At this week’s meeting, Board of Selectmen members and concerned residents heard from Mark Bobrowski, a land-use attorney who specializes in Massachusetts 40B case law. Bobrowski will consult for the Town as the process goes forward; he has helped Tewksbury with five previous projects.
BoS chair Jay Kelly advised residents that Hanover has abandoned the “friendly 40B” Local Initiative Program (LIP) process and intends to pursue a standard 40B for its proposed complex at Ames Pond.
At the July 13 meeting, the selectmen heard a presentation from Hanover, a developer based in Houston with multiple properties in the Boston area. The company has an agreement in place to purchase the property at 300 Ames Pond Drive and plans a four-story, 324-unit residential rental community.
Selectman Jayne Wellman quizzed the town manager and assistant TM on the town’s current position in terms of affordable units. Assistant TM Steve Sadwick says the town is currently just over 10% affordable, 15 units more than the minimum. There are potentially 28 units permitted and in the works, including the Soldier On project, but once the census data reflecting housing stock comes in — possibly in September but potentially later — officials expect the town to be 50 to 60 units short.
“My question now is for Attorney Bobrowski: Is there any latitude that’s granted to municipalities for 40B housing at the beginning of census data when these numbers flip, so that they see there’s a pipeline, things are happening, or is that just a really good opportunity for developers?” asked Wellman.
“It’s more of the latter than the former,” said Bobrowski. In terms of the 10% number, “you’re either there or you’re not.”
Tewksbury’s Local Housing Partnership group currently has about $5.5 million, collected mainly from fee-in-lieu of requests approved by the Planning Board, that’s earmarked for the town to develop affordable units. However, there are no town-led projects in the works that could offset the shortfall.
“The bottom line is, it’s in our best interest to get this going, sooner than later,” said Kelly, who plans to set up a series of meetings with abutters, town boards and other interested parties.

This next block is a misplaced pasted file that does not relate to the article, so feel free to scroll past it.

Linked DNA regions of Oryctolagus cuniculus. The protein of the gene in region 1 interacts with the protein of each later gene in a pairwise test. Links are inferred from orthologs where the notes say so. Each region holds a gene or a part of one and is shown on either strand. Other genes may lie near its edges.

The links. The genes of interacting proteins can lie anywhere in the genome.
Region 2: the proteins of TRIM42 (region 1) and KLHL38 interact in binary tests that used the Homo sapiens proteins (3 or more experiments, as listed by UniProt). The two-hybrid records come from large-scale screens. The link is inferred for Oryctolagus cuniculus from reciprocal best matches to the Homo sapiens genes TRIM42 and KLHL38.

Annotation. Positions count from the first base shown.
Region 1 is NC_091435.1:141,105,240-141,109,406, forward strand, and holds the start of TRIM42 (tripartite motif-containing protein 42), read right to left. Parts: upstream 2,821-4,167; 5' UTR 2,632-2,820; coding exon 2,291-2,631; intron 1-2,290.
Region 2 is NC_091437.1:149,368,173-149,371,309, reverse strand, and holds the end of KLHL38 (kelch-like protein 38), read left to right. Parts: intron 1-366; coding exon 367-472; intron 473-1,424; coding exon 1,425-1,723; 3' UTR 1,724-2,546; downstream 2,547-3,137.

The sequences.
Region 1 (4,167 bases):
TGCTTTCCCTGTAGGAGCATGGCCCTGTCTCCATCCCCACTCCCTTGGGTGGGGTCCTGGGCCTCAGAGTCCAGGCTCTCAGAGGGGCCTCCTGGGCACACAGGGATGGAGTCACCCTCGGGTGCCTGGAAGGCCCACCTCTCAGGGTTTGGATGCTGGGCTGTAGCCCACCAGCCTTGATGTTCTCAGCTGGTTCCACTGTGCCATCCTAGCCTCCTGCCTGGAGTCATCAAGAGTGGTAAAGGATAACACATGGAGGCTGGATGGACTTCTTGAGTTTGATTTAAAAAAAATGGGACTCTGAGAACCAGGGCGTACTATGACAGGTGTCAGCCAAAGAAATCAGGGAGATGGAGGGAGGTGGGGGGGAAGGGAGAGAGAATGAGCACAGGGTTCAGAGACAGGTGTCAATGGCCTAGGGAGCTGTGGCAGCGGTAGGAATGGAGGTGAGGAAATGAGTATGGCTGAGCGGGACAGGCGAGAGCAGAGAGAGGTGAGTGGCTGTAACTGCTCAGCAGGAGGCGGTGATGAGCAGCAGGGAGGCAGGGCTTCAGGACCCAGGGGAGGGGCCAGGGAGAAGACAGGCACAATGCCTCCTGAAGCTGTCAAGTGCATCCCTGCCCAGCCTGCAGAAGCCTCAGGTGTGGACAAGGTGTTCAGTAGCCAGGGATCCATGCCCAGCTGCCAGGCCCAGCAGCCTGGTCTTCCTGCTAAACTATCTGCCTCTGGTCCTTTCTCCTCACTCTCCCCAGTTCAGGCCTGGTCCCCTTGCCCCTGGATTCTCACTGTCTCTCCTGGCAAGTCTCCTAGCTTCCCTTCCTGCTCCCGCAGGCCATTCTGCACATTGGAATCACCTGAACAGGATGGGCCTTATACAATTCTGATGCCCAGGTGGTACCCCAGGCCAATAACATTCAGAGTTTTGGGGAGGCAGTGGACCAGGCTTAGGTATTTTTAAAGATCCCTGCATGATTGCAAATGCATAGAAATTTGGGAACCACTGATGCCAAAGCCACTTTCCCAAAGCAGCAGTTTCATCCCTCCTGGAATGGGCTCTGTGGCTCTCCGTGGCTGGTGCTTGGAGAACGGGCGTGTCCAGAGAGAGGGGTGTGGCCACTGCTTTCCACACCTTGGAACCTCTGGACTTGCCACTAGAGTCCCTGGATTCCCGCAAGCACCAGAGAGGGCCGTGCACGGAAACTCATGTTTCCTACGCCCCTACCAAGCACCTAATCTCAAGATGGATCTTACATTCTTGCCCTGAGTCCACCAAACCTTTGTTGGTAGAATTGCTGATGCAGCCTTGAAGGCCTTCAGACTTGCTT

“One thing that we do very well, under the leadership of our town manager and historically our assistant town manager, it’s to coordinate the town department’s response and concerns around every development that takes place, and not just 40B,” said selectman Todd Johnson. “So my expectation is that they will follow that same path that they historically execute to protect the town’s interest overall, and make sure that all the various departments have the input that’s necessary for a project of this size.”
Selectman Ann Marie Stronach quizzed Bobrowski on the cost to appeal.
“The question is more framed, if the developer were to appeal this,” he responded. “The developer has the right, as I said, to go to the housing appeals committee. No one else does.”
He pointed out that a developer could argue “disparate treatment” if a town seeks to impose conditions that are not placed on other developments.
“Then it’s trench warfare,” he said. “The thing to do is to try to reach an accommodation where there’s an agreement signed between you and the developer that they’ve taken a little bit of a hit, and you’ve taken a little bit of a hit, and at the end of the day, you can live with it, both sides. And that avoids the appeal.”
The process does require the signature of the board of selectmen on the application. There is some leverage there for the municipality because the endorsement can be withheld or withdrawn if the applicant doesn’t play ball, said Bobrowski.
Kelly stated that he and the town manager will reach out to other boards and departments and put them on notice to be prepared for the eligibility letter. Still, “leverage no longer sits with the town,” says Kelly. “This is, as you just stated, pretty much a done deal, because it is now in the state’s interest for affordable housing.”
The attorney answered resident questions about groundwater, stormwater and wetlands issues and the possibility of Hanover applying to build on the remainder of the lot. Any such development would need to be approved through normal channels as the town would no longer be subject to 40B.
Residents with questions for Attorney Bobrowski are asked to route them through the Town Manager. In this Q&A we’ll summarize what the BoS heard about the town’s options.